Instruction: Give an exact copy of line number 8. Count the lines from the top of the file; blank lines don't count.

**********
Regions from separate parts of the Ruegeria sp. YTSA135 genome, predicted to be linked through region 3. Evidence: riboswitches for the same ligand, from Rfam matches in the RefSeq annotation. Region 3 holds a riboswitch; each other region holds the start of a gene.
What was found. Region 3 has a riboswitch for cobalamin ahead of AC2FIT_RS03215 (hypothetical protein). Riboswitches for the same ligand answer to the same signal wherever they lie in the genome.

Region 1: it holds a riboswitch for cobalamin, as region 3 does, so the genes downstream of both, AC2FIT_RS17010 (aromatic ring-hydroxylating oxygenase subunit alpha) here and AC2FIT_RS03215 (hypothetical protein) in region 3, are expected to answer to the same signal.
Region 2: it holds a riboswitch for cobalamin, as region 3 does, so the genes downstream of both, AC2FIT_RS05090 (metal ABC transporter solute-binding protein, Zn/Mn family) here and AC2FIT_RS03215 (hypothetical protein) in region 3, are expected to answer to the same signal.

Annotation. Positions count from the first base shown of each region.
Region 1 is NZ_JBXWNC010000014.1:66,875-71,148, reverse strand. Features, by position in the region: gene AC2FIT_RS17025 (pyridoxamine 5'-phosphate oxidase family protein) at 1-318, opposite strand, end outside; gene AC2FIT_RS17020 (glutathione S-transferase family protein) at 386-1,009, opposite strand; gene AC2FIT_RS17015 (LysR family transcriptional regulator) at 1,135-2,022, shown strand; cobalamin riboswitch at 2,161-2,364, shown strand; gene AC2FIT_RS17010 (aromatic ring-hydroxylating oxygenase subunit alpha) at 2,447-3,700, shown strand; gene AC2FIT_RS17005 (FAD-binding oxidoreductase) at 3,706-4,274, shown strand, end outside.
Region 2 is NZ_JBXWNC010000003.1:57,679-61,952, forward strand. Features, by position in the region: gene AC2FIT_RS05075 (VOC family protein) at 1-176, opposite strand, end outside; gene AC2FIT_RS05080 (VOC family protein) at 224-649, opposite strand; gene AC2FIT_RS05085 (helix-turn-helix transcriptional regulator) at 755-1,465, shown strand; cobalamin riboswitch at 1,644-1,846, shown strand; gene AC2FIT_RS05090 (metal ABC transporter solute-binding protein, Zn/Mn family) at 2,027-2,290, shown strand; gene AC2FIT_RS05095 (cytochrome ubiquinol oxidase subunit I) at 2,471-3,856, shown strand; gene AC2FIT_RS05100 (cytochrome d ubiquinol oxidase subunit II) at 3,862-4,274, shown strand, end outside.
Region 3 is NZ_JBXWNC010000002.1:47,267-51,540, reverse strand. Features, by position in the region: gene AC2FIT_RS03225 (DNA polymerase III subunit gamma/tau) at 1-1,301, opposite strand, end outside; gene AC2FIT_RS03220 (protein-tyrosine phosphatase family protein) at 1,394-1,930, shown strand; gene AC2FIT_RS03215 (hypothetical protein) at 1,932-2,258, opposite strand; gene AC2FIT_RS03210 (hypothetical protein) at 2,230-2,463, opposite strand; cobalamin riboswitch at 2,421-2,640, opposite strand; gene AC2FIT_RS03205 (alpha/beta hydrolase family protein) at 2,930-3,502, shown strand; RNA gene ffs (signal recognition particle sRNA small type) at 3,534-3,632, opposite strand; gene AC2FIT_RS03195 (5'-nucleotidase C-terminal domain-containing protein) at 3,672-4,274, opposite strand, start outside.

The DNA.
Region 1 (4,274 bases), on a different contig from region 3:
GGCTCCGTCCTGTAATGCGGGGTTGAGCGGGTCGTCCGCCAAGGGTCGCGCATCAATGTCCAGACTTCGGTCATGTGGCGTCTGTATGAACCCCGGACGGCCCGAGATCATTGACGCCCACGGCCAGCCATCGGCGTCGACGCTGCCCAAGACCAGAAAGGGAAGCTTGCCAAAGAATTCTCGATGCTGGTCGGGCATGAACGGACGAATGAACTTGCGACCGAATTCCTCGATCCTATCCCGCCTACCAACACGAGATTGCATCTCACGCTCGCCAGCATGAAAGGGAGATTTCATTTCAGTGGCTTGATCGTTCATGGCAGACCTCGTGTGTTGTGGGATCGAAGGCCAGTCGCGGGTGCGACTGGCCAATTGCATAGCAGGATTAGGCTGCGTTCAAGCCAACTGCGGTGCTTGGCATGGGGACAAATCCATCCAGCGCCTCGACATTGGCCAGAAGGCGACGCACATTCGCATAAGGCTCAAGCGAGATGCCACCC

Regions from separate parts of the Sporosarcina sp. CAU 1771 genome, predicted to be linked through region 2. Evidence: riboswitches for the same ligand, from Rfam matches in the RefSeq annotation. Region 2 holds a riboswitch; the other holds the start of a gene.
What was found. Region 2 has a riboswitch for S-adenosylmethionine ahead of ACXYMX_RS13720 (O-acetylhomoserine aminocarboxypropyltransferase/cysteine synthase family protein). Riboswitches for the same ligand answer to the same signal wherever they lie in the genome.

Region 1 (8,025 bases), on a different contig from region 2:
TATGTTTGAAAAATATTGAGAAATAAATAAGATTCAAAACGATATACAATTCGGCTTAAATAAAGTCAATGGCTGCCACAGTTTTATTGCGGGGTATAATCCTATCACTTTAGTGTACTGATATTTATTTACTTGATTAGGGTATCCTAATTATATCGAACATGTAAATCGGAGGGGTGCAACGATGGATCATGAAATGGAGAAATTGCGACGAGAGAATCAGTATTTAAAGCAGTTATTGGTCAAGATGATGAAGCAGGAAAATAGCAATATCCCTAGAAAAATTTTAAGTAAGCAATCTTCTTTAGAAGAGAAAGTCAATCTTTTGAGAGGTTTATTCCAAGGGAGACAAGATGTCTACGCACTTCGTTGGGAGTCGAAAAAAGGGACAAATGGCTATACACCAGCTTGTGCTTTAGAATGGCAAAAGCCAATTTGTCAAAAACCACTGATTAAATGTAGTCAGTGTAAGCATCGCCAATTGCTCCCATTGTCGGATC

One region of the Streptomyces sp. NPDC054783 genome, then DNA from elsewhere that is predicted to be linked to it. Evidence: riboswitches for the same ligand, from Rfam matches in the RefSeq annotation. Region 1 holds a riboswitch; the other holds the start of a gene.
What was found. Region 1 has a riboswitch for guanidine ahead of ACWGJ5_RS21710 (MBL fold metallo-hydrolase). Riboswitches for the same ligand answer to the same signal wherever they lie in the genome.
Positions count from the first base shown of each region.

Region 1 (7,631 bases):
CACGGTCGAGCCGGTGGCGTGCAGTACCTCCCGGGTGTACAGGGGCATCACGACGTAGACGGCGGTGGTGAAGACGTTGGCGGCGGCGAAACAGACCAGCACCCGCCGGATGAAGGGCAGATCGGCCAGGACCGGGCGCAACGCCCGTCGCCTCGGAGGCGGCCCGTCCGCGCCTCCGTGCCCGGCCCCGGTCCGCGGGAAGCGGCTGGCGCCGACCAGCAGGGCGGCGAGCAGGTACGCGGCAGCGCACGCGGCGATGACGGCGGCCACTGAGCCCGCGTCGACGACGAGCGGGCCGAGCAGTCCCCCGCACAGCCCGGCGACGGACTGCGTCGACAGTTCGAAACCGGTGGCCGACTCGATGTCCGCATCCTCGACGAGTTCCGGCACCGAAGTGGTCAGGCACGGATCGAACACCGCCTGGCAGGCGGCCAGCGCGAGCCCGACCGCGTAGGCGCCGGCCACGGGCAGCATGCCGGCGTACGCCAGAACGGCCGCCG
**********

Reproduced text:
Region 3 is NZ_JBXWNC010000002.1:47,267-51,540, reverse strand. Features, by position in the region: gene AC2FIT_RS03225 (DNA polymerase III subunit gamma/tau) at 1-1,301, opposite strand, end outside; gene AC2FIT_RS03220 (protein-tyrosine phosphatase family protein) at 1,394-1,930, shown strand; gene AC2FIT_RS03215 (hypothetical protein) at 1,932-2,258, opposite strand; gene AC2FIT_RS03210 (hypothetical protein) at 2,230-2,463, opposite strand; cobalamin riboswitch at 2,421-2,640, opposite strand; gene AC2FIT_RS03205 (alpha/beta hydrolase family protein) at 2,930-3,502, shown strand; RNA gene ffs (signal recognition particle sRNA small type) at 3,534-3,632, opposite strand; gene AC2FIT_RS03195 (5'-nucleotidase C-terminal domain-containing protein) at 3,672-4,274, opposite strand, start outside.